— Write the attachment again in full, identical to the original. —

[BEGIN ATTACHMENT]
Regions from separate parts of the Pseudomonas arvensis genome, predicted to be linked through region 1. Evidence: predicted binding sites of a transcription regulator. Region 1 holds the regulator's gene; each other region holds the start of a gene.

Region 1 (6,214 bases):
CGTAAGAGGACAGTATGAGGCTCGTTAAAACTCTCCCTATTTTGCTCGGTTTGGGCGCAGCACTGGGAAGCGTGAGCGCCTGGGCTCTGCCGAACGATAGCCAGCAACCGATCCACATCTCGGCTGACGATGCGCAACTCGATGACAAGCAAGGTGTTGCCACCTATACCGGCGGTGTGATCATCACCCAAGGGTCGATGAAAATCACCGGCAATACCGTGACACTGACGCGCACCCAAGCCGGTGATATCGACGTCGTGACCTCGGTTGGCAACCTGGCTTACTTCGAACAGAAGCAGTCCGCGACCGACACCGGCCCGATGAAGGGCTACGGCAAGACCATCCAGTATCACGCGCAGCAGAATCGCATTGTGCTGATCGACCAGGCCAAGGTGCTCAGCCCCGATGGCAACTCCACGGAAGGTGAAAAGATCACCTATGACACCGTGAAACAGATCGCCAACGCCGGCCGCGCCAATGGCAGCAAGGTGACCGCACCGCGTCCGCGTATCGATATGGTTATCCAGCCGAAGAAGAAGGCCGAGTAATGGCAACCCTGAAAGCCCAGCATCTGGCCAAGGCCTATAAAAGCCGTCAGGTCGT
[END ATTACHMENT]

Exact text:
Regions from separate parts of the Pseudomonas arvensis genome, predicted to be linked through region 1. Evidence: predicted binding sites of a transcription regulator. Region 1 holds the regulator's gene; each other region holds the start of a gene.

Region 1 (6,214 bases):
CGTAAGAGGACAGTATGAGGCTCGTTAAAACTCTCCCTATTTTGCTCGGTTTGGGCGCAGCACTGGGAAGCGTGAGCGCCTGGGCTCTGCCGAACGATAGCCAGCAACCGATCCACATCTCGGCTGACGATGCGCAACTCGATGACAAGCAAGGTGTTGCCACCTATACCGGCGGTGTGATCATCACCCAAGGGTCGATGAAAATCACCGGCAATACCGTGACACTGACGCGCACCCAAGCCGGTGATATCGACGTCGTGACCTCGGTTGGCAACCTGGCTTACTTCGAACAGAAGCAGTCCGCGACCGACACCGGCCCGATGAAGGGCTACGGCAAGACCATCCAGTATCACGCGCAGCAGAATCGCATTGTGCTGATCGACCAGGCCAAGGTGCTCAGCCCCGATGGCAACTCCACGGAAGGTGAAAAGATCACCTATGACACCGTGAAACAGATCGCCAACGCCGGCCGCGCCAATGGCAGCAAGGTGACCGCACCGCGTCCGCGTATCGATATGGTTATCCAGCCGAAGAAGAAGGCCGAGTAATGGCAACCCTGAAAGCCCAGCATCTGGCCAAGGCCTATAAAAGCCGTCAGGTCGT